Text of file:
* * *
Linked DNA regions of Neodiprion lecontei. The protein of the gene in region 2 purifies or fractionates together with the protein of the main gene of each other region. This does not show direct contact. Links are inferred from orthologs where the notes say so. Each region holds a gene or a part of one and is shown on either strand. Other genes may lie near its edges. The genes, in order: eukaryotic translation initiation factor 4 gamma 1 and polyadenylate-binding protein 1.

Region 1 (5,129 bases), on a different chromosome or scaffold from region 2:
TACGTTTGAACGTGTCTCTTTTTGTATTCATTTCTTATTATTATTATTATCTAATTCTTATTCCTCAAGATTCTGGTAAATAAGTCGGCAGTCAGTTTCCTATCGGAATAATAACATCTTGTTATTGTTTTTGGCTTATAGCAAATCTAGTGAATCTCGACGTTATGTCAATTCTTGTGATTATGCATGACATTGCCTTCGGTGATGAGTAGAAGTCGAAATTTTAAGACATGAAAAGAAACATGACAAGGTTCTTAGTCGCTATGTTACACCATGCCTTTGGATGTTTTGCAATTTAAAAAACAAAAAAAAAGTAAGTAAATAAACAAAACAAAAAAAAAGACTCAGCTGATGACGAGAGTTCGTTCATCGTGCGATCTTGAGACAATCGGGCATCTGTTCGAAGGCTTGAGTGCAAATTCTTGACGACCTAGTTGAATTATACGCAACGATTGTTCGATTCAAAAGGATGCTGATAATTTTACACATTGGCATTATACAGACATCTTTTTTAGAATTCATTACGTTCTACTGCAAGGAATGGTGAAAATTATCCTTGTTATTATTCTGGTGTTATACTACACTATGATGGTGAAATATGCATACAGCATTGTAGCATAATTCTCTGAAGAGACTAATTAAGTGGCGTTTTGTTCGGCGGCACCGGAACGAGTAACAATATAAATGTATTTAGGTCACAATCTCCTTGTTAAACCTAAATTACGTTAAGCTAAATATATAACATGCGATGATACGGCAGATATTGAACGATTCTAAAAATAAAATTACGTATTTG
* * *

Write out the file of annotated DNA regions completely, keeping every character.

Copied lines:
Linked DNA regions of Neodiprion lecontei. The protein of the gene in region 2 purifies or fractionates together with the protein of the main gene of each other region. This does not show direct contact. Links are inferred from orthologs where the notes say so. Each region holds a gene or a part of one and is shown on either strand. Other genes may lie near its edges. The genes, in order: eukaryotic translation initiation factor 4 gamma 1 and polyadenylate-binding protein 1.

Region 1 (5,129 bases), on a different chromosome or scaffold from region 2:
TACGTTTGAACGTGTCTCTTTTTGTATTCATTTCTTATTATTATTATTATCTAATTCTTATTCCTCAAGATTCTGGTAAATAAGTCGGCAGTCAGTTTCCTATCGGAATAATAACATCTTGTTATTGTTTTTGGCTTATAGCAAATCTAGTGAATCTCGACGTTATGTCAATTCTTGTGATTATGCATGACATTGCCTTCGGTGATGAGTAGAAGTCGAAATTTTAAGACATGAAAAGAAACATGACAAGGTTCTTAGTCGCTATGTTACACCATGCCTTTGGATGTTTTGCAATTTAAAAAACAAAAAAAAAGTAAGTAAATAAACAAAACAAAAAAAAAGACTCAGCTGATGACGAGAGTTCGTTCATCGTGCGATCTTGAGACAATCGGGCATCTGTTCGAAGGCTTGAGTGCAAATTCTTGACGACCTAGTTGAATTATACGCAACGATTGTTCGATTCAAAAGGATGCTGATAATTTTACACATTGGCATTATACAGACATCTTTTTTAGAATTCATTACGTTCTACTGCAAGGAATGGTGAAAATTATCCTTGTTATTATTCTGGTGTTATACTACACTATGATGGTGAAATATGCATACAGCATTGTAGCATAATTCTCTGAAGAGACTAATTAAGTGGCGTTTTGTTCGGCGGCACCGGAACGAGTAACAATATAAATGTATTTAGGTCACAATCTCCTTGTTAAACCTAAATTACGTTAAGCTAAATATATAACATGCGATGATACGGCAGATATTGAACGATTCTAAAAATAAAATTACGTATTTG